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Screening for early signs of lung cancer increases survival rates by 73 per cent

8 June 2016


A major lung cancer screening trial has found that patients with a high risk of developing lung cancer have a 73 per cent chance of living for five years or more if the disease is identified at an early stage.


The UK Lung Cancer Screening Trial (UKLS) was carried out by Royal Brompton & Harefield NHS Foundation Trust, the University of Liverpool, Liverpool Heart & Chest Hospital and Papworth Hospital.


Four thousand and fifty-five high-risk individuals aged 50 to 75 took part in the randomised controlled trial, which compared screening with computed tomography (CT) scans to existing care. All CT scans were reviewed at the Trust.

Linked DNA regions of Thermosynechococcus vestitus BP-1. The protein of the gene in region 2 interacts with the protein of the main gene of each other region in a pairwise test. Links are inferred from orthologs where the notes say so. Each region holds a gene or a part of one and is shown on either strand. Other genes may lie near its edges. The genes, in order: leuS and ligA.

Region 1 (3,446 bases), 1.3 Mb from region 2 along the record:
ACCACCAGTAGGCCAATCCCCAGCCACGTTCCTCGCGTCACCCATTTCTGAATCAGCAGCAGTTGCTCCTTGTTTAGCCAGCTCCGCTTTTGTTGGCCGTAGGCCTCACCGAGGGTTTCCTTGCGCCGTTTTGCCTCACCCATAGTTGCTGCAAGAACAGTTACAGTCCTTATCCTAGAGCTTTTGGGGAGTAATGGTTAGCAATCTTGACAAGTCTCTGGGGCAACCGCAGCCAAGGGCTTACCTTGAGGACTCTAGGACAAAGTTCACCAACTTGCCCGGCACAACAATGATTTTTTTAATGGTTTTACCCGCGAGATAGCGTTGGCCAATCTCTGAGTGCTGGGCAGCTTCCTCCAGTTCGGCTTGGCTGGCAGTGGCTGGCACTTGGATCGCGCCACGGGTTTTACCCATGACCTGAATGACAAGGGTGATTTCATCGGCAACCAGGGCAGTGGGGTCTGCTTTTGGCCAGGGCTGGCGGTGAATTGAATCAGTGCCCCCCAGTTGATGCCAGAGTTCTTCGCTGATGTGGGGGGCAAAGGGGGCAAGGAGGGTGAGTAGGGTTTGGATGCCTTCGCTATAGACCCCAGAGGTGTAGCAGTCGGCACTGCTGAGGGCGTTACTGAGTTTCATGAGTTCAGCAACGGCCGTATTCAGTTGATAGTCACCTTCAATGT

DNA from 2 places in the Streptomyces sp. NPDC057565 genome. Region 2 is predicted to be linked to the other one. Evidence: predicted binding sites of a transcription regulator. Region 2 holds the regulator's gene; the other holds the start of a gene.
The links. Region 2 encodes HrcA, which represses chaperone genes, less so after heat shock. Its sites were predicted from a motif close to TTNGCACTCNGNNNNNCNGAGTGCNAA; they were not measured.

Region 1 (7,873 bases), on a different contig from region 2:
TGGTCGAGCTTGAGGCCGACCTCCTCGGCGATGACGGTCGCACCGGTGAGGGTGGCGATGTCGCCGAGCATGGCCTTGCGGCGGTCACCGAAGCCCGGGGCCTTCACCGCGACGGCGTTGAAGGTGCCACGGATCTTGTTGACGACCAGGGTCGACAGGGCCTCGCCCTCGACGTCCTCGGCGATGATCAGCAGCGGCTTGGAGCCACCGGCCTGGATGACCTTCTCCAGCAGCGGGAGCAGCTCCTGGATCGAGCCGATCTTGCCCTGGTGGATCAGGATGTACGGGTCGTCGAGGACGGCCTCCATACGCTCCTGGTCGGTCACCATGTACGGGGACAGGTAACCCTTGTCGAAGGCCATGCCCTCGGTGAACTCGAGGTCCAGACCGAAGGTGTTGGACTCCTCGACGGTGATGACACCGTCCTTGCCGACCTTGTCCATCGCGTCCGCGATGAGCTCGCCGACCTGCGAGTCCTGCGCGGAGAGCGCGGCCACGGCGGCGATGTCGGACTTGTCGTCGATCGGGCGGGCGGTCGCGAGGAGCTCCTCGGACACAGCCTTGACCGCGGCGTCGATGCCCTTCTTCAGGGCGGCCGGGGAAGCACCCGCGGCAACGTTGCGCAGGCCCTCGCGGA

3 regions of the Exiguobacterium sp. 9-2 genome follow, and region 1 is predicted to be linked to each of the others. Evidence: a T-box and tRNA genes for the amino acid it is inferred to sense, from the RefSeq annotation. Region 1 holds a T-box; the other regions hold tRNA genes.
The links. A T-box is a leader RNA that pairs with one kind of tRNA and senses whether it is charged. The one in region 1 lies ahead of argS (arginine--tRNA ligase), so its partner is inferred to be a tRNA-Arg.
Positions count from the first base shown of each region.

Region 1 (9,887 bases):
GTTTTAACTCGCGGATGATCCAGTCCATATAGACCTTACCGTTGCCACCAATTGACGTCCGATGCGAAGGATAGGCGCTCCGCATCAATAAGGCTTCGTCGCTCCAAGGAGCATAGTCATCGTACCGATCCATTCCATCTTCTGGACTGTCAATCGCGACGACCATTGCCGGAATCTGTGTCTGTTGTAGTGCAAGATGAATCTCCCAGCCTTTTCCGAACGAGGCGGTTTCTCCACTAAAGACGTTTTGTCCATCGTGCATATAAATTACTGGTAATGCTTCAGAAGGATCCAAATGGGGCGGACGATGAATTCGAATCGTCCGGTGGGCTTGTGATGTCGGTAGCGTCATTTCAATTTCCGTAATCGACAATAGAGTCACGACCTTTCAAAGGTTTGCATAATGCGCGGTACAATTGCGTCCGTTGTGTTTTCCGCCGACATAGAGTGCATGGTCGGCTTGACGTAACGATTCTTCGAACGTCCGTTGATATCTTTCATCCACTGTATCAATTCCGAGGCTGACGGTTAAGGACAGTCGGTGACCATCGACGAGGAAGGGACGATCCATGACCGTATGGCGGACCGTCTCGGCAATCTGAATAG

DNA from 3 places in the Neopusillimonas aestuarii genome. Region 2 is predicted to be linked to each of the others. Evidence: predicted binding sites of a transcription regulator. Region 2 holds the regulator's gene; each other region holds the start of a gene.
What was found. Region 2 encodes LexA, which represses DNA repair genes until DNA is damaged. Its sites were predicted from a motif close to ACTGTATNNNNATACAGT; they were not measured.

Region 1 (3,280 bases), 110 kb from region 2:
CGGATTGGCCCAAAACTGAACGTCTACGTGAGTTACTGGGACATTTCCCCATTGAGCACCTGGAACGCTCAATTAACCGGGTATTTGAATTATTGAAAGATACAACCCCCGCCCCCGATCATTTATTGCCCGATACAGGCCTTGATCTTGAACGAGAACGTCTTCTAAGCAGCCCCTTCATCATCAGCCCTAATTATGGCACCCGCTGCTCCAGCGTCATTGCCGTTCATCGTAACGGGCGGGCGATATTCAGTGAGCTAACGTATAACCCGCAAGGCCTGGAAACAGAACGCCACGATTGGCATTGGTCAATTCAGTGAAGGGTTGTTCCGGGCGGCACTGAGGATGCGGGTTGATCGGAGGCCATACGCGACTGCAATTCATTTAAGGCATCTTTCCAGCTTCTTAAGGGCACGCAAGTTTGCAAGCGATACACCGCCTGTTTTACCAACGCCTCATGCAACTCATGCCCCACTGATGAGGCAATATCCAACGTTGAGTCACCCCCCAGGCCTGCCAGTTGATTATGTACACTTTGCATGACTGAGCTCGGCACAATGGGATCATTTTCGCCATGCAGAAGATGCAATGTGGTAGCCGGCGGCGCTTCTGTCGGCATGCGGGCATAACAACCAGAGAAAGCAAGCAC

Dr Anand Devaraj, co-investigator on the UKLS trial and radiologist at Royal Brompton Hospital, said: “For this trial, selected participants were randomly split in to two groups: screening using CT and non-screening.


“Over two per cent of high-risk individuals in the screening group were diagnosed with lung cancer. Importantly, in over 80% of these cases, lung cancer was diagnosed at an early stage, which is crucial to improving  survival rates.”


The trial was funded by the National Institute for Health Research (NIHR) health technology assessment programme. The results of the trial will provide the UK National Screening Committee with evidence to make a decision on a national lung cancer screening programme.


Read the full report from the trial


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